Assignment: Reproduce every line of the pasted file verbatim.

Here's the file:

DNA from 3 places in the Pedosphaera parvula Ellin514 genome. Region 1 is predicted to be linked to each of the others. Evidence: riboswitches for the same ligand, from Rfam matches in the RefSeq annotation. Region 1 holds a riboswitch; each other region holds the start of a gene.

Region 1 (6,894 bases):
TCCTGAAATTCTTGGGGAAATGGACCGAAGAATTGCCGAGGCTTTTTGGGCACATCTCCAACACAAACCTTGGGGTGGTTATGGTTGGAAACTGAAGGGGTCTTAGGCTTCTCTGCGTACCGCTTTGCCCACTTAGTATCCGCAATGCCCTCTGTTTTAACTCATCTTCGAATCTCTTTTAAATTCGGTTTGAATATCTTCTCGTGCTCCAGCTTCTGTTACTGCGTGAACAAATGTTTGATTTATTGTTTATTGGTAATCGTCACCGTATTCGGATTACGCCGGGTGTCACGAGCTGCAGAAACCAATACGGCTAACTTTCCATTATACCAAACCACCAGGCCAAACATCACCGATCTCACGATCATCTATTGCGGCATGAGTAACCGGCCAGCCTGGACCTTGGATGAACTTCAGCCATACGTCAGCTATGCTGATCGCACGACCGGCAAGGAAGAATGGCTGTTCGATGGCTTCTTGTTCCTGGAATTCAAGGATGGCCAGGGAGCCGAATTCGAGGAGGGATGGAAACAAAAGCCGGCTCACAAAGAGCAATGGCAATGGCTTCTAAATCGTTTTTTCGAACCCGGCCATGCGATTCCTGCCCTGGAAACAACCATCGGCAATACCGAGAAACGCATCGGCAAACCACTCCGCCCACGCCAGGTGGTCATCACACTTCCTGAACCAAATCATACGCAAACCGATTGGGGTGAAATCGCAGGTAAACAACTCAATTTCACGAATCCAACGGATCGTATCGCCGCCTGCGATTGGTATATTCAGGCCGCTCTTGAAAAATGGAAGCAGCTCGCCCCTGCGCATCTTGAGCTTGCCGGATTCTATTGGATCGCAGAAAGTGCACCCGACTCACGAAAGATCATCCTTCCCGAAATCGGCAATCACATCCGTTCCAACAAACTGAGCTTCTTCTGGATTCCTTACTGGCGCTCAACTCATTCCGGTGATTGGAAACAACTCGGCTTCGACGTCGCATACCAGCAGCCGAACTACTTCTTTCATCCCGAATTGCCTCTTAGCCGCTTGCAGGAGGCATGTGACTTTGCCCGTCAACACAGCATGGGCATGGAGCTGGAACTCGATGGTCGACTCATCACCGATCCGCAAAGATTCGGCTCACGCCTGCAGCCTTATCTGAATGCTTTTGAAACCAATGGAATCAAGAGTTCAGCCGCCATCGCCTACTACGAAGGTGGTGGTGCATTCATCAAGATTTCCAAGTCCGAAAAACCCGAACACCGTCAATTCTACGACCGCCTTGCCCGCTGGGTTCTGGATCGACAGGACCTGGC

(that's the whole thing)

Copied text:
DNA from 3 places in the Pedosphaera parvula Ellin514 genome. Region 1 is predicted to be linked to each of the others. Evidence: riboswitches for the same ligand, from Rfam matches in the RefSeq annotation. Region 1 holds a riboswitch; each other region holds the start of a gene.

Region 1 (6,894 bases):
TCCTGAAATTCTTGGGGAAATGGACCGAAGAATTGCCGAGGCTTTTTGGGCACATCTCCAACACAAACCTTGGGGTGGTTATGGTTGGAAACTGAAGGGGTCTTAGGCTTCTCTGCGTACCGCTTTGCCCACTTAGTATCCGCAATGCCCTCTGTTTTAACTCATCTTCGAATCTCTTTTAAATTCGGTTTGAATATCTTCTCGTGCTCCAGCTTCTGTTACTGCGTGAACAAATGTTTGATTTATTGTTTATTGGTAATCGTCACCGTATTCGGATTACGCCGGGTGTCACGAGCTGCAGAAACCAATACGGCTAACTTTCCATTATACCAAACCACCAGGCCAAACATCACCGATCTCACGATCATCTATTGCGGCATGAGTAACCGGCCAGCCTGGACCTTGGATGAACTTCAGCCATACGTCAGCTATGCTGATCGCACGACCGGCAAGGAAGAATGGCTGTTCGATGGCTTCTTGTTCCTGGAATTCAAGGATGGCCAGGGAGCCGAATTCGAGGAGGGATGGAAACAAAAGCCGGCTCACAAAGAGCAATGGCAATGGCTTCTAAATCGTTTTTTCGAACCCGGCCATGCGATTCCTGCCCTGGAAACAACCATCGGCAATACCGAGAAACGCATCGGCAAACCACTCCGCCCACGCCAGGTGGTCATCACACTTCCTGAACCAAATCATACGCAAACCGATTGGGGTGAAATCGCAGGTAAACAACTCAATTTCACGAATCCAACGGATCGTATCGCCGCCTGCGATTGGTATATTCAGGCCGCTCTTGAAAAATGGAAGCAGCTCGCCCCTGCGCATCTTGAGCTTGCCGGATTCTATTGGATCGCAGAAAGTGCACCCGACTCACGAAAGATCATCCTTCCCGAAATCGGCAATCACATCCGTTCCAACAAACTGAGCTTCTTCTGGATTCCTTACTGGCGCTCAACTCATTCCGGTGATTGGAAACAACTCGGCTTCGACGTCGCATACCAGCAGCCGAACTACTTCTTTCATCCCGAATTGCCTCTTAGCCGCTTGCAGGAGGCATGTGACTTTGCCCGTCAACACAGCATGGGCATGGAGCTGGAACTCGATGGTCGACTCATCACCGATCCGCAAAGATTCGGCTCACGCCTGCAGCCTTATCTGAATGCTTTTGAAACCAATGGAATCAAGAGTTCAGCCGCCATCGCCTACTACGAAGGTGGTGGTGCATTCATCAAGATTTCCAAGTCCGAAAAACCCGAACACCGTCAATTCTACGACCGCCTTGCCCGCTGGGTTCTGGATCGACAGGACCTGGC